New maritime technology legislation to help with marine research
MONTEREY — The U.S. House of Representatives this week unanimously passed maritime legislation that aims to advance the National Oceanic and Atmospheric Administration’s ability to use drone technology to support at-sea research and operations.
Dubbed the Commercial Engagement through Ocean Technology Act (CENOTE), the legislation that was co-authored by Rep. Jimmy Panetta, D-Carmel Valley, will advance NOAA’s use of unmanned maritime systems, encourage private sector research and development and ensure that maritime data is readily available and reliable.
While NOAA currently uses such technology to support an array of research and observation, there are more demands on the scientific agency for maritime information than it can meet.
“Advancing unmanned systems has widespread civil, commercial, academic, and national security benefits,” said Panetta. “This legislation will accelerate the deployment of unmanned maritime technologies by coordinating NOAA partnership opportunities, including with institutions such as the Naval Postgraduate School.” Panetta also noted that the act supports coastal communities, fisheries, environmental science, disaster mitigation, and national defense.
Mike Clancy, the city of Monterey’s Military Affairs Coordinator, noted how the legislation will affect the Monterey Bay area directly with the presence here of so many oceanic research-oriented entities. They include the Monterey Bay Aquarium Research Institute (MBARI), the Moss Landing Marine Laboratories, the Naval Postgraduate School, which has its own oceanography department, and the Fleet Numerological Meteorological and Oceanography Center.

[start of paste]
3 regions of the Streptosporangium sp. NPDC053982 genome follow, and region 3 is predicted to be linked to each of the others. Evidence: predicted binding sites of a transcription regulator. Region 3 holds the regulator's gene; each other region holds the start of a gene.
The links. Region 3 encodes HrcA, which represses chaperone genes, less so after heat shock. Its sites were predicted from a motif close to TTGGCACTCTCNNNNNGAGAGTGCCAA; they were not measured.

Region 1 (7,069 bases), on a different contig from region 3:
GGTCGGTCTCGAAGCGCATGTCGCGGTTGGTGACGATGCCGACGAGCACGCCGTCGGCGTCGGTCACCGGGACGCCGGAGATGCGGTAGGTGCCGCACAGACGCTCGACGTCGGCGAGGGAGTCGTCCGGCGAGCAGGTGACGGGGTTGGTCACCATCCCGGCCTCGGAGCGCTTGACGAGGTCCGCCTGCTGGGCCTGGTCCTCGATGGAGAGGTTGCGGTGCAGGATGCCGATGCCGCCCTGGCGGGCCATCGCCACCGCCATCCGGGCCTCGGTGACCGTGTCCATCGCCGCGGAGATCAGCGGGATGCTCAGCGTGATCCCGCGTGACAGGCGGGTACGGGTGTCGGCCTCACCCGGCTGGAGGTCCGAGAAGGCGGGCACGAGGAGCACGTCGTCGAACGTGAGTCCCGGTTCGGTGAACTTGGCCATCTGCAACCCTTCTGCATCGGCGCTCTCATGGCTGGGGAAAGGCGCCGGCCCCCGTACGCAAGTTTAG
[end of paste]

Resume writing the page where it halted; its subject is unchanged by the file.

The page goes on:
“So there’s a lot of marine activity here – both research and operations – and the CENOTE legislation that Panetta sponsored will enhance the ability of all these organizations to do their jobs,” said Clancy.
The bill was introduced in March by Sen. Roger Wicker, R-MS, and the Senate passed it with an amendment by unanimous consent on Aug. 23.
Panetta, along with Rep. Steven Palazzo, R-MS, co-authored and introduced the House version.
Under the Commercial Engagement through Ocean Technology Act, NOAA is directed to coordinate with the private and academic sectors and the Navy on evaluation of the at-sea data collection of unmanned maritime system technology (drones). NOAA officials are then to integrate the technology into its observation programs. That data that’s collected using surface and subsurface tools is used for sea floor mapping, oceanographic, meteorological, acoustic and visual use.
“The legislation is designed to enhance sharing of data between Navy and NOAA and fostering a more collaborative engagement between government and private industry,” said Clancy. “It’s going to lead to data sharing and technology sharing both within government and between government and private industries and that will advance our understanding of the ocean.”